In describing the matter in this way, we are already employing a particular perspective on knowledge. Lokavidya is also this perspective (presented here as I see it). This is the second level of talk about lokavidya. ‘Science’ (as a perspective on knowledge) described the situation in completely different way. According to this scientific perspective, society is the hotbed of superstitions, imaginative narratives, and some knowledge acquired through trial and error. In this perspective, the emancipation of humankind lies in slowly replacing all this pseudo-knowledge in society with proper scientific knowledge. It is this perspective, which has shaped the institution that is science and the place of science in society. One important feature of this perspective is that it does not recognize itself as a perspective. The way knowledge is produced in science is considered simply to be the most natural (and rational) way of pursuing knowledge, once we are ‘enlightened’ and free of all superstitions.

Lokavidya perspective is a contemporary perspective on knowledge and politics. It sees in society an abundance of knowledge. All societies are knowledge societies in some way. When this knowledge is denied, all initiative is sucked out of society, as it perhaps happened in more developed societies where any autonomous knowledge activity is seen as disruptive. In lokavidya perspective, there are no impermeable boundaries in knowledge. Knowledge travels both ways. In the ‘knowledge society’ that is being shaped today in the information age, knowledge travels from fields, farms, homes and workshops to the global network as well as from the labs, networks, etc. to ordinary life. The latter is termed piracy. In the WEB 2.0, social networking that is happening is structured to function on the basis of the knowledge of the people who are contributing. It is building structures to tap knowledge from the people. Science is part of this structure and contemporary scientists are worried that the knowledge they produce is taken away from the domain of the society and put into the hands of the profit-seeking and violence-spawning behemoths.

Science is two-faced, just as the Internet. Noble and the ignoble mix here. Roots of this entrenched ambiguity in matters of knowledge lie at least in part in the scientific perspective which evolved in 19th and 20th centuries. Even utopian thinkers of the Internet, ‘free knowledge’ advocates, are unable to extricate themselves from this conundrum.

Lokavidya standpoint on knowledge proposes equality in the sphere of knowledge as the basis for the making of an egalitarian society. This equality is posed in terms of locations of knowledge. Prima facie, knowledge at various locations in society, like university, religion, ordinary life, ethnic groups, political and social formations are equal. There cannot be a fiat that knowledge gained in this way or organized in that way only is knowledge. This equality goes beyond the relativism/absolutism debate. To someone schooled in the 20th century philosophies of knowledge, the assertions of lokavidya may seem strangely positivist and plural at the same time.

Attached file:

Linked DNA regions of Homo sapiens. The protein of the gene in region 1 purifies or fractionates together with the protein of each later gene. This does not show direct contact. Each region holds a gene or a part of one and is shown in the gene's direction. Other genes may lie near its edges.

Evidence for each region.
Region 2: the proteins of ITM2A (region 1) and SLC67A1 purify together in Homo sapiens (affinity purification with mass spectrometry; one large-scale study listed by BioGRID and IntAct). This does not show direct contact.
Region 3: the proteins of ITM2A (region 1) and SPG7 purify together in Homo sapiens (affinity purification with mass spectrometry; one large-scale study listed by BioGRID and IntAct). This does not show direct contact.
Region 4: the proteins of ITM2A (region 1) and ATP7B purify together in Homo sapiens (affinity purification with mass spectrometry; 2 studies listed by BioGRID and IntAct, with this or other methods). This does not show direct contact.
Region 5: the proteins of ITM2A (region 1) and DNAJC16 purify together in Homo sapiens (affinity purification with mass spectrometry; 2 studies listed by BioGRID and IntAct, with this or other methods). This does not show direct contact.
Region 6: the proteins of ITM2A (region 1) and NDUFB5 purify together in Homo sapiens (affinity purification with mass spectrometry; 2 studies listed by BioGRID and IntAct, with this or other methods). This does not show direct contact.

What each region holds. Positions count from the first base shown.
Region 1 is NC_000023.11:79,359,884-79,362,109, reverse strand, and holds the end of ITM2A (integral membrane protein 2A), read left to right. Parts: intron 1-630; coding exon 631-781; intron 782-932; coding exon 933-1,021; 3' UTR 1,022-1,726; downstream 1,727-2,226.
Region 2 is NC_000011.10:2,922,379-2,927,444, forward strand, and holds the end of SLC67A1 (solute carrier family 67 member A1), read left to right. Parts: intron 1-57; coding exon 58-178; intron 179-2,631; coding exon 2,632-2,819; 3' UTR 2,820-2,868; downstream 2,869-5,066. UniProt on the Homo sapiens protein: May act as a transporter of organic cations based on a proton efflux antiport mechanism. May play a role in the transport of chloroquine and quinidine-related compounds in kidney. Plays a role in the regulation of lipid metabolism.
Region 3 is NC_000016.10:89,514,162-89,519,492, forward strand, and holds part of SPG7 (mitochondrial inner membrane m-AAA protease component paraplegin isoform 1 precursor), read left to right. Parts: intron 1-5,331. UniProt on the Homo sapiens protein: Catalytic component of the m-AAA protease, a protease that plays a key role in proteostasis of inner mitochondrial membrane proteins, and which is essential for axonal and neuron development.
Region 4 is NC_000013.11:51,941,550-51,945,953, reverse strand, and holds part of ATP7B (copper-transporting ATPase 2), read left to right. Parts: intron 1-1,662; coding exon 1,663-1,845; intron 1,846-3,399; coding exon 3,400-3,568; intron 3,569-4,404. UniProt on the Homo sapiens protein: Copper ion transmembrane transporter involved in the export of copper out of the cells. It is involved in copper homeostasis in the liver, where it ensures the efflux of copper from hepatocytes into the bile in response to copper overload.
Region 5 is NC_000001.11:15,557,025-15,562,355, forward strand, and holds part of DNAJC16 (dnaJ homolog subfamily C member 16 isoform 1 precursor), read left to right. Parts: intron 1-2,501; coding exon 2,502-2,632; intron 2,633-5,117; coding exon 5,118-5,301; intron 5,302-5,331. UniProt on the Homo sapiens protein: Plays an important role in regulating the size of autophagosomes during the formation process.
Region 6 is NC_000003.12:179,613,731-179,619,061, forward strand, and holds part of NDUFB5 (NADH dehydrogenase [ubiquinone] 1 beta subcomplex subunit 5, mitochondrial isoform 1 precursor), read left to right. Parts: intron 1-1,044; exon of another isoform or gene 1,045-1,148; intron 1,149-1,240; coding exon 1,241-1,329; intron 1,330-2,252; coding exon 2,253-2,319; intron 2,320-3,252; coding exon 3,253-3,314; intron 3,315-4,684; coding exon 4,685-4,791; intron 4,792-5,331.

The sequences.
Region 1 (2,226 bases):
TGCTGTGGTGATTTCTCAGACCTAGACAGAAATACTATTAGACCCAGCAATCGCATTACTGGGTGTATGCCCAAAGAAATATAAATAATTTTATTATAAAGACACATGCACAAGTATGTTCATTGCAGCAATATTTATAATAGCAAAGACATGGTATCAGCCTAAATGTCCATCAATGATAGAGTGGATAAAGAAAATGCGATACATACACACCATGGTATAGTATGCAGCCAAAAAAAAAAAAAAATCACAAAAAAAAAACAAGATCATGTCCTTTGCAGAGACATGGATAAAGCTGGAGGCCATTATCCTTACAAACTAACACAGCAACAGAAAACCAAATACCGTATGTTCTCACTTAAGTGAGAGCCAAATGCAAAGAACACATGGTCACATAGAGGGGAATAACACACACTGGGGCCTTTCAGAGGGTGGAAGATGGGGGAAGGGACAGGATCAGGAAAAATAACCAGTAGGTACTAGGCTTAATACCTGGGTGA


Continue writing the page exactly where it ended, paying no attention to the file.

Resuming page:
An important set of questions need to be about how such a standpoint on knowledge (or some other) can translate into a political project by connecting to the struggles of those people who were excluded from the ‘developments’ of the 20th century and are now again on the verge of being sucked into the global economies of exploitation and violence at massively unequal terms. Can staking a claim for lokavidya provide energy and direction for such struggles?

Avinash Jha

Librarian, Centre for the Study of Developing Societies, Delhi &

Research Scholar, Centre for Exact Humanities, IIIT, Hyderabad.

Wednesday, August 10, 2011

The Shudra of the Modern World and the Lokavidya

The protagonists and the apologists of the modern science and technology in our country have had very unique habitual indulgence- very tall claims of their own contributions in the realm of science and technology. They love to believe in their claims because it gives them sustenance notwithstanding the naked TRUTH that stares at their face that there has not been any contribution by them worth the name in the world of science and technology that puts India on its map. Nothing brings out this point more succinctly than the stark fact that India, as a modern state, continues to import technology through the process of either collaborations, one time purchase or business agreement. The situation is so pathetic that from design & manufacture of as simple a thing as sewing needle to ink pens, fan blades to any electronic gadget, power plant equipments, any state of the art machinery to the sophisticated medical equipments, etc., etc., nothing, just nothing has a stamp of Indian genius on it. This community has had only tall claims to make to bewilder an outsider to such an extent that these self styled scientists and technologists are held in awe by everyone and anyone.

The Grand failure:

The National Science & Technology Policy Document, 1975, among other things laid emphasis on Self-reliance and Self-sufficiency in scientific and technological pursuits. This document was brought out under the leadership of late Prime Minister, Smt. Indira Priyadrshani (Nehru) Gandhi. Prior to this document were the Five Year Plans that laid the foundations for the pursuit of modern science and technology in our country.